If you are quite sure that an answer choice is False, use your pencil to write an "F" in front of that answer choice. You may find that an answer is False even before you have finished reading the whole answer. Stop reading it as soon as you are sure it is false and mark with an "F".
If you are Uncertain about whether a particular answer choice is correct, use your pencil to put a question mark (?) in front of that answer choice.
When you have finished reading all four answer choices, each one should be preceded by a "T" or an "F" or a question mark (?). If there is only one with a "T", that is probably your answer. If you have more than one with a "T", or a "T" and a question mark, you may need to think a bit before choosing your final answer. But you should not have to bother any more with answers you have already given an "F".
Courtesy of FirePrep: Don McNea Fire School, 13917 Cleveland, OH 44136 Web: www.fireprep.com
Understanding the Test Maker's Tactics
As a test taker, you will be more skilled if you know how a test maker thinks. Your test taking strategies must anticipate the test maker's strategies. With multiple choice questions, the problem for the test maker is to create three bad answers for every good answer. To appreciate the test maker's problems and to improve your own ability as a test taker, you should practice making up a few questions yourself. Here is some material to work with. Below is a short reading passage from a Fire Academy training manual, followed by four answer choices. As it appears below, all the answer choices are correct. You should try to come up with some other answer choices which would be wrong, or make some little changes in these answer choices so that they are no longer correct.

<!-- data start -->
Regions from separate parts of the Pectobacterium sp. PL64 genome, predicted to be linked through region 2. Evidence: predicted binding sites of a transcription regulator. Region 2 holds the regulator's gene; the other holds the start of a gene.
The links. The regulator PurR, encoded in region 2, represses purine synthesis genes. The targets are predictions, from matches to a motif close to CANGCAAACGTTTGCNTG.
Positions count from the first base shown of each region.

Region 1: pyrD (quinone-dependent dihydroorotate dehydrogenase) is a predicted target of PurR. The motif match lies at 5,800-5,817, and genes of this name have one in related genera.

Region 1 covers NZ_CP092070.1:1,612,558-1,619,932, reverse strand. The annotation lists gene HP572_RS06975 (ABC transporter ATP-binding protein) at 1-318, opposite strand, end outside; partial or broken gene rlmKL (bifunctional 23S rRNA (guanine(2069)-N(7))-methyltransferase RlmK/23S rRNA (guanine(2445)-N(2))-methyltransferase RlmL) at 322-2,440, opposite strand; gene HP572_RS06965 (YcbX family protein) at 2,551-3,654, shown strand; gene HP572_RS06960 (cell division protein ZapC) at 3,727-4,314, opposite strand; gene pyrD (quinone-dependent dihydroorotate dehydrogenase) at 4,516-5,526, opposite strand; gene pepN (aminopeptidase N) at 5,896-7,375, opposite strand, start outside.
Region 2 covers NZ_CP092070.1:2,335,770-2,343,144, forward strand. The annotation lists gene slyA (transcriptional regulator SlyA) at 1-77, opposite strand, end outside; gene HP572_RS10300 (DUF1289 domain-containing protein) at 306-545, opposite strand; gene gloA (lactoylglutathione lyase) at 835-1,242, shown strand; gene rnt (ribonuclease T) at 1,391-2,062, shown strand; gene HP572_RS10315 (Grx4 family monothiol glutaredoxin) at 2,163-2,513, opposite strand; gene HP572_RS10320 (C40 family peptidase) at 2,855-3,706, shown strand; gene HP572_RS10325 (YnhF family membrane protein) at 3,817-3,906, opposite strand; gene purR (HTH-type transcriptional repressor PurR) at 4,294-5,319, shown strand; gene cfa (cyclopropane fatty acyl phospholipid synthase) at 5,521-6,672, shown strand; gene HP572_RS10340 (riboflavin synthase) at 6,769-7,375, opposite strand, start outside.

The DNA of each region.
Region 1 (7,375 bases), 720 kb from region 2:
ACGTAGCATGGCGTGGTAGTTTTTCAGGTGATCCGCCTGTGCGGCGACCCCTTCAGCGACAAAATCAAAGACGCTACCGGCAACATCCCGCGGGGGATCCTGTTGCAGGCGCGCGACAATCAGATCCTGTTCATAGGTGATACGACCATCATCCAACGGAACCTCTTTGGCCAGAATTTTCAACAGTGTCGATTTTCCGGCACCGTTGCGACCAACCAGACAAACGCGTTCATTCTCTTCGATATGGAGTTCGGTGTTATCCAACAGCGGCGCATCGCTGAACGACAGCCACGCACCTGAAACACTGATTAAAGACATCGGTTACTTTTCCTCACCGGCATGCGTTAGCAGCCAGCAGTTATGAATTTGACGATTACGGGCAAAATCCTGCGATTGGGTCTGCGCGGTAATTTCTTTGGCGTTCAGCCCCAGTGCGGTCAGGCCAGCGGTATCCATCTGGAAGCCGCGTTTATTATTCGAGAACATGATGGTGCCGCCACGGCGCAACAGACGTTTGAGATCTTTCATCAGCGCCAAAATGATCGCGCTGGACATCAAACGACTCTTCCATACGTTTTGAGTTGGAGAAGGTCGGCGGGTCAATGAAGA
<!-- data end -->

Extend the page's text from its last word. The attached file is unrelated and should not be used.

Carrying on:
Sometimes it is necessary to cut holes in the roof or floors of a building to release bottled up heat and smoke. During roof or floor cutting operations, everyone in the vicinity of a saw in operation shall observe, as near as possible and practical, a 20 foot radius Circle of Danger. Only the Officer, the Operator and the Guide Man may enter this circle. All persons directly to the rear of the operating saw blade must be warned away, as the saw may throw debris 20 feet or more. Side pressure or twisting of the blade when operating should be avoided. The saw should never be forced. If too much pressure is applied to the blade, the hazard of blade breakage (carbide tipped) or blade shattering (aluminum oxide or silicon carbide discs) is increased. A blade which breaks or shatters during cutting may cause serious injury to the Operator or others in the area.
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